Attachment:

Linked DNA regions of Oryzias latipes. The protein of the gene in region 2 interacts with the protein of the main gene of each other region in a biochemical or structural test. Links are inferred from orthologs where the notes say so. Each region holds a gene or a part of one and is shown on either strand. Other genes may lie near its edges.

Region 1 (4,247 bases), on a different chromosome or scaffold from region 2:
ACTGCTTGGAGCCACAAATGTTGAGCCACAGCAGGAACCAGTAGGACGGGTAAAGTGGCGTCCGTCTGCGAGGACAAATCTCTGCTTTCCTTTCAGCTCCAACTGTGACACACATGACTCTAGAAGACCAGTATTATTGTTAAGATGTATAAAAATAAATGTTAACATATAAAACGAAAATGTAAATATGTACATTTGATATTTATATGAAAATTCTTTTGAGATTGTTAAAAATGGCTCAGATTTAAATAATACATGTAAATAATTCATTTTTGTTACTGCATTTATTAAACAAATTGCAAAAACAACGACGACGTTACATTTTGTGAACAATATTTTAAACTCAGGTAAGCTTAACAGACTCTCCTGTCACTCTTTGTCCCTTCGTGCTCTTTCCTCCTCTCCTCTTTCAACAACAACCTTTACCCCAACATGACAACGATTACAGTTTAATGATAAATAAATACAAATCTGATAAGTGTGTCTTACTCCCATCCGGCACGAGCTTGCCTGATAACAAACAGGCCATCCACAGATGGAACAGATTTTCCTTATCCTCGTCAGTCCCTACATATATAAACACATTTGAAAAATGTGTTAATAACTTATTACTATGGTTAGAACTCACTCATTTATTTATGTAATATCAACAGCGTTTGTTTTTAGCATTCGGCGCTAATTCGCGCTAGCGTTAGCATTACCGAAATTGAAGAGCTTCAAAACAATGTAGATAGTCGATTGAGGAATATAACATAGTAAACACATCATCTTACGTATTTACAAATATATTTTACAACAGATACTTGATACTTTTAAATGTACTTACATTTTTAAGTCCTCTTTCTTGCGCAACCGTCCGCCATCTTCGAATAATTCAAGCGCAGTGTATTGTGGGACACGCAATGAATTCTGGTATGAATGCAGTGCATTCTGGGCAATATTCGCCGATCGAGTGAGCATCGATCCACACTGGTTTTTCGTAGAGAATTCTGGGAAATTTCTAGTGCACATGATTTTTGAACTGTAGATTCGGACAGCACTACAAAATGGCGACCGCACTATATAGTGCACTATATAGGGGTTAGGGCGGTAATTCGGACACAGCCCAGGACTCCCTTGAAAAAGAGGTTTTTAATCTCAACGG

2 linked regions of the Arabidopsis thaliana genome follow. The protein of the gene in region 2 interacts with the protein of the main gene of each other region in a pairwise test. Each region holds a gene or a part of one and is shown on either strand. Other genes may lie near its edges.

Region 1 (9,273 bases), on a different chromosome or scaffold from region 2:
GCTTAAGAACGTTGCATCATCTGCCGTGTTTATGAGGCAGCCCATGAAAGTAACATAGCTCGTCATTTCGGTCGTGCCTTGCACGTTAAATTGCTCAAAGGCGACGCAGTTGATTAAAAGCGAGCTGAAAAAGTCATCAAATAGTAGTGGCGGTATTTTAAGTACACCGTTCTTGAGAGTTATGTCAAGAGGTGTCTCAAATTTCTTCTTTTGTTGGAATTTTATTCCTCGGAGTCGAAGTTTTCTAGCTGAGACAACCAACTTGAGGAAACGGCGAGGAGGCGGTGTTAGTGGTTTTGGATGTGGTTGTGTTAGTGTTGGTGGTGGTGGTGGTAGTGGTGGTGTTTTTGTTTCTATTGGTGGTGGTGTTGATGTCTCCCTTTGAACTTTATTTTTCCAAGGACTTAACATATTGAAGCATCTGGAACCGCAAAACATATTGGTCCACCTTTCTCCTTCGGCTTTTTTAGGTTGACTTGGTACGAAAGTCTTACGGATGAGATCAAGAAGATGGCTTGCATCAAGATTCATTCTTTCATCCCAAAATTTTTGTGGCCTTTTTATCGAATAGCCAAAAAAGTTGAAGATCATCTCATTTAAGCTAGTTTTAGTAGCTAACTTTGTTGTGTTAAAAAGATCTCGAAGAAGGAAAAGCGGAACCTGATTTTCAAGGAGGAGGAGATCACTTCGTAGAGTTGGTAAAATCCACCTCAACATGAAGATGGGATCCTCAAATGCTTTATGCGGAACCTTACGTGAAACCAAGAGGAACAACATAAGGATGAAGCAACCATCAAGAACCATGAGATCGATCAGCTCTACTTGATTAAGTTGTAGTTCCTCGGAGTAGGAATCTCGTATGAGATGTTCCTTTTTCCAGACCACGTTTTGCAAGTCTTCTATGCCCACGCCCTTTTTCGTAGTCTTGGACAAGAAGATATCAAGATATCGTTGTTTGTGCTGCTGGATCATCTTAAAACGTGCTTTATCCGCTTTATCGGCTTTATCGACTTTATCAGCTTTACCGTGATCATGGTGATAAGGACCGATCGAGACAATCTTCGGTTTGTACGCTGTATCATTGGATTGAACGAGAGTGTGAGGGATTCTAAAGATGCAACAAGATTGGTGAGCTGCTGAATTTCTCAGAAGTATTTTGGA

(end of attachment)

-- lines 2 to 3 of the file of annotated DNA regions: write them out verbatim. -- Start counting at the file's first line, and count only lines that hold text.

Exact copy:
Region 1 (4,247 bases), on a different chromosome or scaffold from region 2:
ACTGCTTGGAGCCACAAATGTTGAGCCACAGCAGGAACCAGTAGGACGGGTAAAGTGGCGTCCGTCTGCGAGGACAAATCTCTGCTTTCCTTTCAGCTCCAACTGTGACACACATGACTCTAGAAGACCAGTATTATTGTTAAGATGTATAAAAATAAATGTTAACATATAAAACGAAAATGTAAATATGTACATTTGATATTTATATGAAAATTCTTTTGAGATTGTTAAAAATGGCTCAGATTTAAATAATACATGTAAATAATTCATTTTTGTTACTGCATTTATTAAACAAATTGCAAAAACAACGACGACGTTACATTTTGTGAACAATATTTTAAACTCAGGTAAGCTTAACAGACTCTCCTGTCACTCTTTGTCCCTTCGTGCTCTTTCCTCCTCTCCTCTTTCAACAACAACCTTTACCCCAACATGACAACGATTACAGTTTAATGATAAATAAATACAAATCTGATAAGTGTGTCTTACTCCCATCCGGCACGAGCTTGCCTGATAACAAACAGGCCATCCACAGATGGAACAGATTTTCCTTATCCTCGTCAGTCCCTACATATATAAACACATTTGAAAAATGTGTTAATAACTTATTACTATGGTTAGAACTCACTCATTTATTTATGTAATATCAACAGCGTTTGTTTTTAGCATTCGGCGCTAATTCGCGCTAGCGTTAGCATTACCGAAATTGAAGAGCTTCAAAACAATGTAGATAGTCGATTGAGGAATATAACATAGTAAACACATCATCTTACGTATTTACAAATATATTTTACAACAGATACTTGATACTTTTAAATGTACTTACATTTTTAAGTCCTCTTTCTTGCGCAACCGTCCGCCATCTTCGAATAATTCAAGCGCAGTGTATTGTGGGACACGCAATGAATTCTGGTATGAATGCAGTGCATTCTGGGCAATATTCGCCGATCGAGTGAGCATCGATCCACACTGGTTTTTCGTAGAGAATTCTGGGAAATTTCTAGTGCACATGATTTTTGAACTGTAGATTCGGACAGCACTACAAAATGGCGACCGCACTATATAGTGCACTATATAGGGGTTAGGGCGGTAATTCGGACACAGCCCAGGACTCCCTTGAAAAAGAGGTTTTTAATCTCAACGG